This clause is an absolute essential in the Articles of Association of the company. Winding up is the process through which all the assets of the company are liquidated and all debts are cleared off and paid. After the debt is paid and expenses are covered, the remaining money is distributed amongst the shareholders, in accordance with the number of shares they own. This procedure and provisions related to it need to be provided in this clause.
Importance of Articles of Association
Drafting the Articles of Association is like laying down the foundation stone of the company. Thus, it is among the earliest steps that need to be followed in the formulation of a company. The significance of the articles of association cannot be undermined. Let’s understand why.
- They play an important role in ensuring the smooth and efficient working of the company by laying down the responsibilities of the managers and the purpose of the company.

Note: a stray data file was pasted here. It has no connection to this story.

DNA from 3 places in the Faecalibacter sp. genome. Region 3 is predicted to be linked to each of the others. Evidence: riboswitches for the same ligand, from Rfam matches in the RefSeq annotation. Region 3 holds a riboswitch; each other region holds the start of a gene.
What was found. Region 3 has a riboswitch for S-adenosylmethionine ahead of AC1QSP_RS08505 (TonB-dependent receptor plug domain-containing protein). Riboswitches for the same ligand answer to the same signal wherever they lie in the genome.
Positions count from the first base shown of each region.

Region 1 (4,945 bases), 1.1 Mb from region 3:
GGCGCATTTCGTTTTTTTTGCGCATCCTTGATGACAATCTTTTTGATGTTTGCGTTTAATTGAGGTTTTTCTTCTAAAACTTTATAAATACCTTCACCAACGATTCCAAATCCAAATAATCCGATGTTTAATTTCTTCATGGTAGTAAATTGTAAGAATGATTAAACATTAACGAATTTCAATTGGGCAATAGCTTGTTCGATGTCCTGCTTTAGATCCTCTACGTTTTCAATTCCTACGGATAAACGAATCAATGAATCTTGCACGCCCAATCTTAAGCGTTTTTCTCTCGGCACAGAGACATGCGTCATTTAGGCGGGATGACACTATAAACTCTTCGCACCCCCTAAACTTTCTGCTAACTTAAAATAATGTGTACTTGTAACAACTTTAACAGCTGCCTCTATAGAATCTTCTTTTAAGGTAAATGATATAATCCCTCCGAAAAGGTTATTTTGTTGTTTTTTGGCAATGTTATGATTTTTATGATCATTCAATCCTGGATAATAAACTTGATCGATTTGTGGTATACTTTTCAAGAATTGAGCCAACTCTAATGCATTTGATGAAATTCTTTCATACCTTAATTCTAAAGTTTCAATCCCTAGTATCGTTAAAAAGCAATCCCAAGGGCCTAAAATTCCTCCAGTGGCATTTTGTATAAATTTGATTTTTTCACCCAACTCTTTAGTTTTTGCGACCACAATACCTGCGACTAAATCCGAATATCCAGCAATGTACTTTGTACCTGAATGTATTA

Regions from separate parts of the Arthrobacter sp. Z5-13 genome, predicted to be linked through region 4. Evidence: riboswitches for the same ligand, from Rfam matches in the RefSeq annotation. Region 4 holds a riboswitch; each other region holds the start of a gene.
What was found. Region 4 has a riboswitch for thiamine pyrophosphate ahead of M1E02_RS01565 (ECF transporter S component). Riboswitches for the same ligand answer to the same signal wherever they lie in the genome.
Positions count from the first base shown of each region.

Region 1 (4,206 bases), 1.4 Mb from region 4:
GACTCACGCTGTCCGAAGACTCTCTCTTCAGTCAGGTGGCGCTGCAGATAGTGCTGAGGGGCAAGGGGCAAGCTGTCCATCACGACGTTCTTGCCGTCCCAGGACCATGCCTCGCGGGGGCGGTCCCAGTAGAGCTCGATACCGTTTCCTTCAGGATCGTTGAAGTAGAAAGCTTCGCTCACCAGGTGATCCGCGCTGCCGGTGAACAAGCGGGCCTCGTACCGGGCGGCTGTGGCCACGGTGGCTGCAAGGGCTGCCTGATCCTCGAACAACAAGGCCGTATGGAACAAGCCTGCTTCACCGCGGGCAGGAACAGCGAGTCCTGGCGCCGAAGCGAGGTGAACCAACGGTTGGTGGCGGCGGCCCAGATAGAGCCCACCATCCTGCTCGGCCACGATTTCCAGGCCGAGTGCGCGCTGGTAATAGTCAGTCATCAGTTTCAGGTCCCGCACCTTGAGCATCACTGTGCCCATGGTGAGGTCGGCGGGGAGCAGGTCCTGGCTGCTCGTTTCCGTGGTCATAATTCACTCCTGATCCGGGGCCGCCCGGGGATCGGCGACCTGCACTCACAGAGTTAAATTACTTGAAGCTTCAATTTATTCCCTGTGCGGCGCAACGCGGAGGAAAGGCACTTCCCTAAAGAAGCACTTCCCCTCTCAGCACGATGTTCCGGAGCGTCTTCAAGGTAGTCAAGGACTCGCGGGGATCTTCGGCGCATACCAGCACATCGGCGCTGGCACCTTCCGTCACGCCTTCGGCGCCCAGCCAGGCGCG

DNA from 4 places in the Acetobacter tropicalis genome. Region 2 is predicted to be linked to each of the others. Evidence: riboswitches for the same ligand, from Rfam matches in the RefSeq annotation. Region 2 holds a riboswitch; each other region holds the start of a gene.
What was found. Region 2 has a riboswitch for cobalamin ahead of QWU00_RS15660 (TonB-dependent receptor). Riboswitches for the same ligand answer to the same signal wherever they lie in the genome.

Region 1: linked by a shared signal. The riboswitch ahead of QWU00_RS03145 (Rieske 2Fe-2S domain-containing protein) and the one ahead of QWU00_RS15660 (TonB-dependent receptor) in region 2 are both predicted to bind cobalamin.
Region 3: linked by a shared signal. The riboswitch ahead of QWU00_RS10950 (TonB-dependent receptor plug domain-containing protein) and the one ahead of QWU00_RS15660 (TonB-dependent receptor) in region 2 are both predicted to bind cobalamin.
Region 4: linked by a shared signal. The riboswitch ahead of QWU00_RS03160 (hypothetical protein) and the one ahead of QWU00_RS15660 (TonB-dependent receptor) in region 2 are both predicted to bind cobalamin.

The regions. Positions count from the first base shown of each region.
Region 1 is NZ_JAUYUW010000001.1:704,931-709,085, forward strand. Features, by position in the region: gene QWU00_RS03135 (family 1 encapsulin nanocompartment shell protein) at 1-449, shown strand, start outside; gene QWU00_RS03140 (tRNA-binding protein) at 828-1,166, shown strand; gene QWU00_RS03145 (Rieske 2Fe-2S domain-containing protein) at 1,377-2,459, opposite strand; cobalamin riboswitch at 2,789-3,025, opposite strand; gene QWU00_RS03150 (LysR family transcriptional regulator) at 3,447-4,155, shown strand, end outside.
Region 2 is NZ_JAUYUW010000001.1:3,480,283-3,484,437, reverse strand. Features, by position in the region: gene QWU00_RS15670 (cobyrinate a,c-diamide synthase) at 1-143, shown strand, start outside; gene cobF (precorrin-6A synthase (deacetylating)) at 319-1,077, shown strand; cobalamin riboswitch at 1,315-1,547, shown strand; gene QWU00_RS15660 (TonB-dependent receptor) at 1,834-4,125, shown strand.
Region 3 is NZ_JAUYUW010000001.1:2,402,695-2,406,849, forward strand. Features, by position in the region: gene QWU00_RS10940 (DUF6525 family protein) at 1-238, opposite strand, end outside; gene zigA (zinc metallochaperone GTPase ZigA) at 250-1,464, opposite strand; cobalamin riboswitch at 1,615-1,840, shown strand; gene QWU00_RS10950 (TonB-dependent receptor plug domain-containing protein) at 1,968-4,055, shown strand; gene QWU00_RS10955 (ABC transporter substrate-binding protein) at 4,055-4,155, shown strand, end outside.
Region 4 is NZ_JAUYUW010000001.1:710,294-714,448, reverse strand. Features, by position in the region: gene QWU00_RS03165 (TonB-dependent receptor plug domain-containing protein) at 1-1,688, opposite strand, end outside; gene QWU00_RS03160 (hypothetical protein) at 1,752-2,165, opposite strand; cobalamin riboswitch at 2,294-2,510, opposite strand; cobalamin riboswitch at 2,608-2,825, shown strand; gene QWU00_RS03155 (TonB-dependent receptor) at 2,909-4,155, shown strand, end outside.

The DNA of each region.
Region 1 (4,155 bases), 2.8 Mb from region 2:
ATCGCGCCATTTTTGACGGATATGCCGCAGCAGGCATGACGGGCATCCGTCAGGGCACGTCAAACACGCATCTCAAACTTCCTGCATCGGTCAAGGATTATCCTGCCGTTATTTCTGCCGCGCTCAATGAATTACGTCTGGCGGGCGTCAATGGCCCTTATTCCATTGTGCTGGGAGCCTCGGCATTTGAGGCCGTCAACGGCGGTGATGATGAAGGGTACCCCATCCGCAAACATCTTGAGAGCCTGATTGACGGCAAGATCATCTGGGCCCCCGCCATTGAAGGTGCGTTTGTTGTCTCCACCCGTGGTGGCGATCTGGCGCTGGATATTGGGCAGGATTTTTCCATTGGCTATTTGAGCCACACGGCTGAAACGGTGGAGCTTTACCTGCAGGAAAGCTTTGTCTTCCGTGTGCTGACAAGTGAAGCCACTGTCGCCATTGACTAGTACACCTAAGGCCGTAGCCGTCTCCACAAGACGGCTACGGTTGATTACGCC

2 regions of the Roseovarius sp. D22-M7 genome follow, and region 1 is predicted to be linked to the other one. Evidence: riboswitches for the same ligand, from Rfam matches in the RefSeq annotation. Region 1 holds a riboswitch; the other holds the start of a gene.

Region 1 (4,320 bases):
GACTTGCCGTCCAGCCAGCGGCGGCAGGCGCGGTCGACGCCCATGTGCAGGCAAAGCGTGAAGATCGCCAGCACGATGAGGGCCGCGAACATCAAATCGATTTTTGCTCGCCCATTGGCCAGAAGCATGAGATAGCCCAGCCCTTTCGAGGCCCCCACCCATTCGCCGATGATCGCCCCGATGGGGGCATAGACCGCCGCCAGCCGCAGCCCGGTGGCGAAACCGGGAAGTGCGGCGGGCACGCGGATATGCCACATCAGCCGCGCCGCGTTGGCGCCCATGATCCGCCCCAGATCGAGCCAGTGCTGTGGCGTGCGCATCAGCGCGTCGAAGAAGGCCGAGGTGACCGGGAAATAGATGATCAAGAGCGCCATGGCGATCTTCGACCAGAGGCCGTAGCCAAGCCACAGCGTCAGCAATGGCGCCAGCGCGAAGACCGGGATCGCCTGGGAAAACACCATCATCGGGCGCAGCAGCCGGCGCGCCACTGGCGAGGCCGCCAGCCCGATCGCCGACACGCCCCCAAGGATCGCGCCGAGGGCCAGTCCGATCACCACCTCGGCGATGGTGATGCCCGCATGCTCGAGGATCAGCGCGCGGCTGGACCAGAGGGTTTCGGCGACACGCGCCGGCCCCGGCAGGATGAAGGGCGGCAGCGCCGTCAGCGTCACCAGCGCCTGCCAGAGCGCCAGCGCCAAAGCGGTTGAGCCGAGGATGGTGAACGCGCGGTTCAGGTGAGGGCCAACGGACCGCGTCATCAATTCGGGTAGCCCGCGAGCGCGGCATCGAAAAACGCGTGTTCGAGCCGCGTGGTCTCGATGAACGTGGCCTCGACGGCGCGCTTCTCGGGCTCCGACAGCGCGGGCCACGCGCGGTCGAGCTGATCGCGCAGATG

- They are binding upon the members of the company. This means that the members must ensure that they are following the articles. Thus, the articles keep them on track of achieving the purpose of the company. While at the same time, they are binding upon the company as well.
- The articles go a long way in helping the Company to make decisions. For instance, in terms of audit, the Articles of Associations clearly lay down the procedure of appointing and remunerating accountants, making it easy for the company to keep a check on its accounts.
- It provides the procedure for appointing the managers and Board of Directors which helps in avoiding unnecessary disputes.
- By providing for exact procedure to call for a general meeting and the purpose of the general meeting, it helps in ensuring ease in carrying out the large meeting.
- It ensures that there is no confusion in regards to the shareholder’s rights and responsibilities, by expressly mentioning and explaining them.